Former atheist Fredric Heidemann lives with his wife and their daughter in the Lansing, Michigan. He currently works there as an attorney. Born and raised in an atheist family, Heidemann dismissed religion until his late teenage years when he abandoned atheism. He entered the Catholic Church in 2006 during his freshman year of college and loves sharing his story (1).
According to Heidemann he “grew up in a loving, comfortable atheist household of professional scientists. My dad was a lapsed Catholic, and my mom was a lapsed Lutheran. From the time that I could think rationally on the subject, I did not believe in God. God was an imaginary being for which there was no proof. At best, God was a fantasy for half-witted people to compensate their ignorance and make themselves feel better about their own mortality” (2). He was quite scathing in that he saw belief in God as “a perverse delusion responsible for most of the atrocities committed by the human race.”
But what really got Heidemann to question his atheism? Of all things it was The Lord of the Rings a book penned by J. R. Tolkien who was a Christian himself, “I was a young teenager when I first read the Tolkien tomes, and it immediately captivated me. The fantasy world of Middle-Earth oozes life and profundity. The cultures of the various peoples are organic, rooted in tradition while maintaining a fresh, living energy. Mountains and forests have personalities, and the relationship between people and earth is marked by stewardship and intimacy… Everything seems “deep” in The Lord of the Rings. The combination of character archetypes and assertive “lifeness” in the novel touches on an element of fundamental humanity.”
Heidemann, while still an atheist, goes on to explain his allegiance to scientism, “In my narrow confines of scientism, I had no way of processing what made Tolkien’s masterpiece so profound.”
Scientism is the logically incoherent view that science itself is the sole arbiter of truth and that anything that science cannot rationally explain or account for, which is an incredible amount of our human experience, cannot be considered rational. It’s a worldview very common among atheists, and atheist scientists, who elevate science into some form of religious devotion. I’ve looked at its self-defeating nature here and here for those interested. Most scientists themselves, especially the one’s of reviewed here at my blog, don’t accept this view and tend to find it logically defeating.
But, that detour aside, Heidemann goes on, “How could a made-up fantasy world reveal anything about the “truth”? But I knew it did, and this changed my way of thinking. Are good and evil merely social constructions, or are they real on a deeper level? Why am I relating to ridiculous things like talking trees and corrupted wraiths? Why was I so captivated by this story that made fighting evil against all odds so profound? Why did it instill in me a longing for an adventure of the arduous good? And how does the story make sacrifice so appealing?”
Heidemann touches on a very important point here. For example, the overwhelming majority of human beings live their lives as if objective moral values and duties really exist. This is to say that some acts are objectively evil as opposed to good, and vice versa. Thus, that throwing babies off of clips, or dashing their small heads against sharp rocks, as the Spanish invaders of the Indies did, is an objectively evil act; it is not merely my opinion that it is evil. Most human beings, even atheists of whom deny the objective nature of moral values and duties, live out their lives as if this is true. This is what Heidemann is getting at, “The Lord of the Rings showed me a world where things seemed more “real” than the world I lived in. Not in a literal way, obviously; in a metaphorical, beyond-the-surface way. The beautiful struggle and self-sacrificial glory permeating The Lord of the Rings struck a chord in my soul and filled me with longing that I couldn’t easily dismiss.”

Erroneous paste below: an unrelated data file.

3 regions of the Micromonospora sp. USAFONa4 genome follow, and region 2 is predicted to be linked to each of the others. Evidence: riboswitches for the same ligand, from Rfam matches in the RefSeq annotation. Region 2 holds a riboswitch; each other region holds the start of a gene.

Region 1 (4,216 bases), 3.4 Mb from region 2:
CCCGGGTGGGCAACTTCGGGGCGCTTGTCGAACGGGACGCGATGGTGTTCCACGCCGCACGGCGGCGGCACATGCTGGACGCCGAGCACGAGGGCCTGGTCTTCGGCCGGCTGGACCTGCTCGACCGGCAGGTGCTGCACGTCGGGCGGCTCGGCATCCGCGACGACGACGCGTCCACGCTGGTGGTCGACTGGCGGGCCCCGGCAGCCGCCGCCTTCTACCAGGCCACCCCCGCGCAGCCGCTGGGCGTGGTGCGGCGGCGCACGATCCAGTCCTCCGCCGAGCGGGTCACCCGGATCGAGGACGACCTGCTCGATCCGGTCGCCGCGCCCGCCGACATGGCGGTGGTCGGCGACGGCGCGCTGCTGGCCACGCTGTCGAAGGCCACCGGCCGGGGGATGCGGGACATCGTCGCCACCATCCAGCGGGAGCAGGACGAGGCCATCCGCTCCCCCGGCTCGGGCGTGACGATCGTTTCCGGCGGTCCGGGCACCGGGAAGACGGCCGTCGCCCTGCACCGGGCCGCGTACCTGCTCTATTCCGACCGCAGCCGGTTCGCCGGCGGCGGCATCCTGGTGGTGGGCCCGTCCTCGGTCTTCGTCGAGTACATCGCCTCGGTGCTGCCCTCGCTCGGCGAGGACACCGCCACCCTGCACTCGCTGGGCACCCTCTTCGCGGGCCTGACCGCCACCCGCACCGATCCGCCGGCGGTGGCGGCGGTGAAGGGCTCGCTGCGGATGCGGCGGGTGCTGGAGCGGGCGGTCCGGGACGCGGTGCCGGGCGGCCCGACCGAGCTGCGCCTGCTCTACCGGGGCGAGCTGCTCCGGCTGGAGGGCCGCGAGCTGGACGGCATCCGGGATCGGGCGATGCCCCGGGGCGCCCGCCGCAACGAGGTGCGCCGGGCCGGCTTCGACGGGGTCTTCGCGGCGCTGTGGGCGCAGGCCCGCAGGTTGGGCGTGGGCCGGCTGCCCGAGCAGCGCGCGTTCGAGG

Thus, Heidemann, much like C.S. Lewis and Philip Vander Elst, realized this dilemma and thus it stands as a major reason behind his deconversion, “My attempts to explain these problems in my naturalistic, atheistic worldview fell flat. The idea that being, beauty, and morality were merely productive illusions imposed on us through biological hardwiring crafted through the random process of natural selection rang hollow. If things so fundamental to human existence as meaning and morality are nothing more than productive illusions, what else is untrustworthy? Our five senses? Logical process? Our whole minds? If our being is nothing more than a collection of atoms reacting with each other in enormous complexity through cause and effect chains stretching back to the beginning, then we are floating blindly through space and time: there’s no rhyme, reason, or purpose. And, if that’s the case, then so much of what we consider essentially human is tragic a joke. After all, the human race, the earth, and the universe will go extinct. With a long enough timeline, what’s the point? Even the idea of accomplishing something is finally an illusion. At this juncture, the fruits of atheism were inevitable: nihilism, despair, and, most ironically, confusion.”